application/pdfFrom Europe to AfghanistanThis report assesses the impact on children of being returned from Europe to Afghanistan. This research is based on an understanding of children’s rights as defined in the United Nations Convention on the Rights of the Child (UNCRC) to which all European countries and Afghanistan are signatories and builds a picture of children’s material, physical, legal and psycho-social safety during the returns process. The report is conducted in Afghanistan, Norway and Sweden.25/03/20191MB
application/pdf Country Annual Report 2017In 2017, Save the Children played a substantial role towards its Global Breakthroughs, Survive, Learn and Be Protected. With a key focus on Education, Health and Nutrition, Child Protection, Food Security and Livelihood, and Humanitarian response we reached over 1.9 Million people directly including 1.5 million children…15/08/20186MB
application/pdfFloods in Afghanistan - Situation Report 3 12May14Save the Children's response to the floods in Afghanistan began on 25th April 2014. Situation Report 2 outlines progress in relief efforts, published 12th May 201415/05/2014262KB
application/pdfFloods in Afghanistan - Situation Report 2 2May14Save the Children's response to the floods in Afghanistan began on 25th April 2014. Situation Report 2 outlines progress in relief efforts, published 2nd May 201405/05/2014402KB
application/pdfNew School - Better Life in BamyanOn 23rd of December 2012, Afghan authorities and Save the Children representatives opened the Markas Zokur Central Boys High School for 1350 students in the Yakawlang district of Bamyan. The original school building dated back to the year 1937. Save the Children, funded by the Japan platform, had extended the old building by constructing new classrooms, rooms for the teachers, toilets, boundary walls, and a pump for clean drinking water. The school construction was part of the “Quality Education for Bamyan” program implemented by Save the Children from August 2010 to December 2012.30/04/2014411KB
application/pdfNew Schools For Deh SabzIn 2009, Save the Children started supporting Quality Primary Education Project in Dehsabz district located 30 km outside of Kabul city. The project worked to ensure access to education for returnees and internally displaced people in the area and focused on providing an improved learning environment for students. It included establishing 30 Accelerated Learning Classes covering 900 children to study until grade four and then to get transferred to formal schools, distributing 960 student-, teacher- and classroom-kits as well as 5400 text books.30/04/20145MB
application/pdfEmpowering Communities - Better healthcare for BamyanSave the Children’s Local to Global approach as part of EVERY ONE campaign aims to provide communities with tools and strategies to help demand access to quality health services and hold government and other stakeholders accountable. The project in Yakawlang district of Bamyan, Afghanistan, focuses on building communities’ capacity to identify and analyze health problems - particularly children’s health problems - and to empower them to advocate for better health care at district and provincial levels. 30/04/20142MB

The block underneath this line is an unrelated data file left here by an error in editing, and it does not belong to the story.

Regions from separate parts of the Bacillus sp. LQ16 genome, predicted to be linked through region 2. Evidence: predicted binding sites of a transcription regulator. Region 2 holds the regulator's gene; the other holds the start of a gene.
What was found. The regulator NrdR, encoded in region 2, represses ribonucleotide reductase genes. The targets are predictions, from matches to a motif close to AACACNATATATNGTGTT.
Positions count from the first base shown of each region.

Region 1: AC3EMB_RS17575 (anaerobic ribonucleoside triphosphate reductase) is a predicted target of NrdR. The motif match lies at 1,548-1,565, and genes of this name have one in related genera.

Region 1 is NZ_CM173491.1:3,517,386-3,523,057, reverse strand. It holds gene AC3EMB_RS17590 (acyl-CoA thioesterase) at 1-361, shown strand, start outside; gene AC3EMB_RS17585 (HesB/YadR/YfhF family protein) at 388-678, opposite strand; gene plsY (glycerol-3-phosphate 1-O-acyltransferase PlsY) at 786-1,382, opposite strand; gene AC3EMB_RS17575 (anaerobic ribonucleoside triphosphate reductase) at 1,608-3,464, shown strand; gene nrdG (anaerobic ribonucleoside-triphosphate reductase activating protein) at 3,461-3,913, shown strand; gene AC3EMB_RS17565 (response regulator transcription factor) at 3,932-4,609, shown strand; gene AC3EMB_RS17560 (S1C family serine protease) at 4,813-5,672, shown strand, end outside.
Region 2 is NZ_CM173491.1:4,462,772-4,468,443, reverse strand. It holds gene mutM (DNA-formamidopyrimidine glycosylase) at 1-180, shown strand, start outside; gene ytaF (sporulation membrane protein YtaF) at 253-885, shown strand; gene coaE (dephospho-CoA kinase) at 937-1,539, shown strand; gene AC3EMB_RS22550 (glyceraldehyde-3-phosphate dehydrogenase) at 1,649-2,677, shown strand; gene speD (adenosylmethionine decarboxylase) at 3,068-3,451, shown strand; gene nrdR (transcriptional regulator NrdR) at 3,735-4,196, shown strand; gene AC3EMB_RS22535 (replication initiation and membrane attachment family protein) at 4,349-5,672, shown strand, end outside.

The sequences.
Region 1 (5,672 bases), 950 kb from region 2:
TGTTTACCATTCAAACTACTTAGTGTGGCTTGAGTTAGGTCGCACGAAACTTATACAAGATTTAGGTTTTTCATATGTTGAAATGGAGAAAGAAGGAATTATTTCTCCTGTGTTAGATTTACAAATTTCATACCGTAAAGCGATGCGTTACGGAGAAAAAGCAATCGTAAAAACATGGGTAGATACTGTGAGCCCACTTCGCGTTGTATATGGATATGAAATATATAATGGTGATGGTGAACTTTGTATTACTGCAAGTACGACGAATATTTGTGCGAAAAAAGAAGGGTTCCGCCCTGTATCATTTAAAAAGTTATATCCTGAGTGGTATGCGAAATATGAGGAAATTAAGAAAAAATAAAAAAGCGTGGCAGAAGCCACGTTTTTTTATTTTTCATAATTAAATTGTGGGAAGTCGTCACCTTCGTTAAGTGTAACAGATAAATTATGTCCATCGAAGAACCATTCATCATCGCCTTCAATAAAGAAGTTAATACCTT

application/pdfCommunities Empowered - Better Education for VillagesEnsure Access to Quality Education - (GUESTS & ECD PROJECT), in Nangarhar province is being implemented to increase access, quality and use of education for young children and female students in Nangahar province, Afghanistan.30/04/20143MB
application/pdfHope for Better Future: The IDP families in NangarharStrengthening of Returnee Resilience is a Save the Children Project which aims to support returnee/IDP families through improved safe water and sanitation access and income generating in Kama, Behsod, Surkhrod and Kuzkunar districts of Nangarhar Province. The project directly covers 2359 households, 200 EVIS , 7000 students in 7 schools and 3 health posts through WASH interventions.30/04/20145MB
application/pdfHope for the Future: Encouraging Development in UruzganUruzgan is ranked as one of the poorest provinces of Afghanistan. Located in the south of the country, Uruzgan’s health facilities, education system, and provincial administration have been neglected for a long time. Women are rarely seen in public life, and strict cultural norms are in place which pose severe restrictions on women’s mobility. Literacy rates are extremely low, with 8% of men literate, and only 0.6% of women. Uruzgan’s mountainous geography, ongoing insecurity and conservative culture presents an enormously challenging operating environment for development work.30/04/20145MB
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